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Anti-regime activist deported by the Netherlands arrested in Bahrain

Bahraini anti-regime activist Ali Shuwaikh (Photo by Arabic-language Bahrain Mirror news website)

Human rights activists say Bahraini officials have arrested political dissident Ali Shuwaikh, whom Dutch authorities deported earlier this month after turning down his asylum request, as the ruling Al Khalifah regime presses ahead with its heavy-handed clampdown on pro-democracy activists in the Persian Gulf kingdom. 

The activists, requesting not be named, said Manama regime authorities detained Shuwaikh upon his arrival from Amsterdam at Bahrain International Airport.

Meanwhile, Vice President of the Salam for Democracy and Human Rights, Yousif al-Muhafdah, said credible information attests that the young Bahraini dissent is being held at the headquarters of the notorious Criminal Investigation Department.

“We are very concerned that the young man, who has been deported by the Netherlands to Bahrain, could be subjected to brutal torture as torture is an official method practiced in Bahrain,” Muhafdah told Arabic-language Bahrain Mirror news website.

“On behalf of Salam for Democracy and Human Rights, we express serious concern regarding the deportation of Bahraini citizen Ali Shuwaikh to Bahrain by the Dutch security services. According to documented information and communications we made, Shuwaikh is currently detained at the Criminal Investigation Department Headquarters in Bahrain, where hundreds of dissidents have been subjected to severe torture, so we are deeply concerned about his safety,” he added.

Muhafdah further stressed, “The deportation of Shuwaikh to Bahrain poses grave danger, especially since he was deported to a country that does not respect human rights, to a state where torture is systematic according to Human Rights Watch, UN special rapporteurs and many international organizations. More than ten dissidents have been killed under torture in Bahraini prisons, and hundreds have been subjected to torture, and all these cases are documented by UN committees as well as international organizations and bodies."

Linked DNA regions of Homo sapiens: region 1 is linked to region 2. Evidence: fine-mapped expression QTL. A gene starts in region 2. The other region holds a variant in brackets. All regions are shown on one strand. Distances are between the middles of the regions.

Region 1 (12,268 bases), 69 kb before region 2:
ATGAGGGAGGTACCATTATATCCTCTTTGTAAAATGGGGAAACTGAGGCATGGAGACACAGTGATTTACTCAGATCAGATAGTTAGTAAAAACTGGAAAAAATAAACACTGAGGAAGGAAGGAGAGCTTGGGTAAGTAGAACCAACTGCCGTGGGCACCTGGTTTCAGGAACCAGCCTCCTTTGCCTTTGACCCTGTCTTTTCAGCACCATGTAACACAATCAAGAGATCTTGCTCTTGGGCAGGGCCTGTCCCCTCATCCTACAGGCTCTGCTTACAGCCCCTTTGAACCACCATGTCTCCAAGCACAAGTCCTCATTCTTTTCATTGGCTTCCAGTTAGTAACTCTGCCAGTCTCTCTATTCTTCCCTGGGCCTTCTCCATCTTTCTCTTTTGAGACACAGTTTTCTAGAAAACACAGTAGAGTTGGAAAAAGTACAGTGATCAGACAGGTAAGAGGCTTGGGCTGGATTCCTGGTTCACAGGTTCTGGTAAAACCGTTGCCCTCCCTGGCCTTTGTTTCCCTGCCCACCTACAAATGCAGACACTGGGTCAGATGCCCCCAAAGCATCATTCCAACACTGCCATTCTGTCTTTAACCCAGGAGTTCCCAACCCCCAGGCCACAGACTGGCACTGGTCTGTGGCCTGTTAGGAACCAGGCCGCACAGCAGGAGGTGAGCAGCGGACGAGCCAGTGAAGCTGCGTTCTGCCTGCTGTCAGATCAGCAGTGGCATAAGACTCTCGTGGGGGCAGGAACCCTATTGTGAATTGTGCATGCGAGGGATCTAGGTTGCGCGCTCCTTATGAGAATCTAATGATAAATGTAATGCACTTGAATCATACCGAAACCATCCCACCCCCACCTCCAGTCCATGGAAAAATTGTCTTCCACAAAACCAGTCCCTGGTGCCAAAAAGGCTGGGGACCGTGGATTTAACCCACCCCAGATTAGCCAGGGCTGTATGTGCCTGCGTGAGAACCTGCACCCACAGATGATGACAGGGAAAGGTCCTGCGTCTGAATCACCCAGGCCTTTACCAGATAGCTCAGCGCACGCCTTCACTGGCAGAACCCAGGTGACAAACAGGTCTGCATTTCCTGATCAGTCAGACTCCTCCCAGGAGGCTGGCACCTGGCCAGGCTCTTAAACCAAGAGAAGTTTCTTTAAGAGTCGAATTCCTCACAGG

“Torture is systematic in Bahrain. Torture is a crime against humanity that violates international law, so we see that Dutch authorities have deported a person against whom a crime against humanity could be committed, i.e. the crime of torture, which could affect the Netherlands' human rights reputation.

“We call on authorities in Bahrain to immediately release Shuwaikh and stop targeting the relatives of political prisoners and activists in Bahrain," Muhafdah said.

“We know that Shuwaikh is the brother of Fayyad Shuwaikh, who was sentenced in a case. We have documented many cases of relatives of activists or detainees being targeted, such as the cases of activist Alaa Shehabi's husband, Zainab al-Khawaja's husband and other examples that confirm that the Bahraini regime is targeting the relatives of activists and the families of political detainees for the purpose of pressuring them,” he concluded.

Thousands of anti-regime protesters have held demonstrations in Bahrain on an almost daily basis ever since a popular uprising began in the country in mid-February 2011.

They are demanding that the Al Khalifah regime relinquish power and allow a just system representing all Bahrainis to be established.

Manama has gone to great lengths to clamp down on any sign of dissent. On March 14, 2011, troops from Saudi Arabia and the United Arab Emirates were deployed to assist Bahrain in its crackdown.

Scores of people have lost their lives and hundreds of others sustained injuries or got arrested as a result of the Al Khalifah regime’s crackdown.

On March 5, 2017, Bahrain’s parliament approved the trial of civilians at military tribunals in a measure blasted by human rights campaigners as being tantamount to imposition of an undeclared martial law countrywide.

Bahraini King Hamad bin Isa Al Khalifah ratified the constitutional amendment on April 3 last year.

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